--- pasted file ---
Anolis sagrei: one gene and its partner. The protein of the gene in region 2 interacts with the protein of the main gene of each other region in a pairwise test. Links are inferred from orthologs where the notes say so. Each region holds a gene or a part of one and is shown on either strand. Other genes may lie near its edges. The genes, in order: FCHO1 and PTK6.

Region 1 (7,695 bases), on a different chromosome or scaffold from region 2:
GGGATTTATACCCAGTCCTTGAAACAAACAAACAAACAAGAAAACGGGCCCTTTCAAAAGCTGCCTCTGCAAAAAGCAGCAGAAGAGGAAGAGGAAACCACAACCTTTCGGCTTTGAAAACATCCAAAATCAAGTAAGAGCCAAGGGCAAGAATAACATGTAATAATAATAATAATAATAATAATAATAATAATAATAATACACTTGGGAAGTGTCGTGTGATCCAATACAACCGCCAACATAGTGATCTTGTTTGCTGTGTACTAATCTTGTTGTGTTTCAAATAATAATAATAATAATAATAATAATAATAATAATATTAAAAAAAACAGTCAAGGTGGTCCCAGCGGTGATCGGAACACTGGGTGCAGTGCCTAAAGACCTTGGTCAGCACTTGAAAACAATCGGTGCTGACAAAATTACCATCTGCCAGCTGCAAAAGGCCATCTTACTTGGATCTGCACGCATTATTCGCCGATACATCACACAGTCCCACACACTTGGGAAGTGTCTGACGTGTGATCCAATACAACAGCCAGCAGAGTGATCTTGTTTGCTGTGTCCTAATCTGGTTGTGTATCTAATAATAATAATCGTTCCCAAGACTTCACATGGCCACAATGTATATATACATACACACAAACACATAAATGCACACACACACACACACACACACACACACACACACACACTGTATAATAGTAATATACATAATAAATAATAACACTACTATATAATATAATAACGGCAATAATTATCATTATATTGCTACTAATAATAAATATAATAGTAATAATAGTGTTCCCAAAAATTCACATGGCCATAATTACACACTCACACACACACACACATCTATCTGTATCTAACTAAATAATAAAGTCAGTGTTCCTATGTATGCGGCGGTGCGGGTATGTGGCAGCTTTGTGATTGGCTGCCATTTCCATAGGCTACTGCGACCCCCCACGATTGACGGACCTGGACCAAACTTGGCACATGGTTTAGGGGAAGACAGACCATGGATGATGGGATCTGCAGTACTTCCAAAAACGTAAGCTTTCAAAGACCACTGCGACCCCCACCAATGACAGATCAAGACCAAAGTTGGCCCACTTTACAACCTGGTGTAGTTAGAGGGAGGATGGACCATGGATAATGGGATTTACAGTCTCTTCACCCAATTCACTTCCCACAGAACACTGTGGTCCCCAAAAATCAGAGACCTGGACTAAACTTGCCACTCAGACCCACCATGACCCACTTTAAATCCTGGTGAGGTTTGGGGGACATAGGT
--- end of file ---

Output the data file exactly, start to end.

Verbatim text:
Anolis sagrei: one gene and its partner. The protein of the gene in region 2 interacts with the protein of the main gene of each other region in a pairwise test. Links are inferred from orthologs where the notes say so. Each region holds a gene or a part of one and is shown on either strand. Other genes may lie near its edges. The genes, in order: FCHO1 and PTK6.

Region 1 (7,695 bases), on a different chromosome or scaffold from region 2:
GGGATTTATACCCAGTCCTTGAAACAAACAAACAAACAAGAAAACGGGCCCTTTCAAAAGCTGCCTCTGCAAAAAGCAGCAGAAGAGGAAGAGGAAACCACAACCTTTCGGCTTTGAAAACATCCAAAATCAAGTAAGAGCCAAGGGCAAGAATAACATGTAATAATAATAATAATAATAATAATAATAATAATAATAATACACTTGGGAAGTGTCGTGTGATCCAATACAACCGCCAACATAGTGATCTTGTTTGCTGTGTACTAATCTTGTTGTGTTTCAAATAATAATAATAATAATAATAATAATAATAATAATATTAAAAAAAACAGTCAAGGTGGTCCCAGCGGTGATCGGAACACTGGGTGCAGTGCCTAAAGACCTTGGTCAGCACTTGAAAACAATCGGTGCTGACAAAATTACCATCTGCCAGCTGCAAAAGGCCATCTTACTTGGATCTGCACGCATTATTCGCCGATACATCACACAGTCCCACACACTTGGGAAGTGTCTGACGTGTGATCCAATACAACAGCCAGCAGAGTGATCTTGTTTGCTGTGTCCTAATCTGGTTGTGTATCTAATAATAATAATCGTTCCCAAGACTTCACATGGCCACAATGTATATATACATACACACAAACACATAAATGCACACACACACACACACACACACACACACACACACACACTGTATAATAGTAATATACATAATAAATAATAACACTACTATATAATATAATAACGGCAATAATTATCATTATATTGCTACTAATAATAAATATAATAGTAATAATAGTGTTCCCAAAAATTCACATGGCCATAATTACACACTCACACACACACACACATCTATCTGTATCTAACTAAATAATAAAGTCAGTGTTCCTATGTATGCGGCGGTGCGGGTATGTGGCAGCTTTGTGATTGGCTGCCATTTCCATAGGCTACTGCGACCCCCCACGATTGACGGACCTGGACCAAACTTGGCACATGGTTTAGGGGAAGACAGACCATGGATGATGGGATCTGCAGTACTTCCAAAAACGTAAGCTTTCAAAGACCACTGCGACCCCCACCAATGACAGATCAAGACCAAAGTTGGCCCACTTTACAACCTGGTGTAGTTAGAGGGAGGATGGACCATGGATAATGGGATTTACAGTCTCTTCACCCAATTCACTTCCCACAGAACACTGTGGTCCCCAAAAATCAGAGACCTGGACTAAACTTGCCACTCAGACCCACCATGACCCACTTTAAATCCTGGTGAGGTTTGGGGGACATAGGT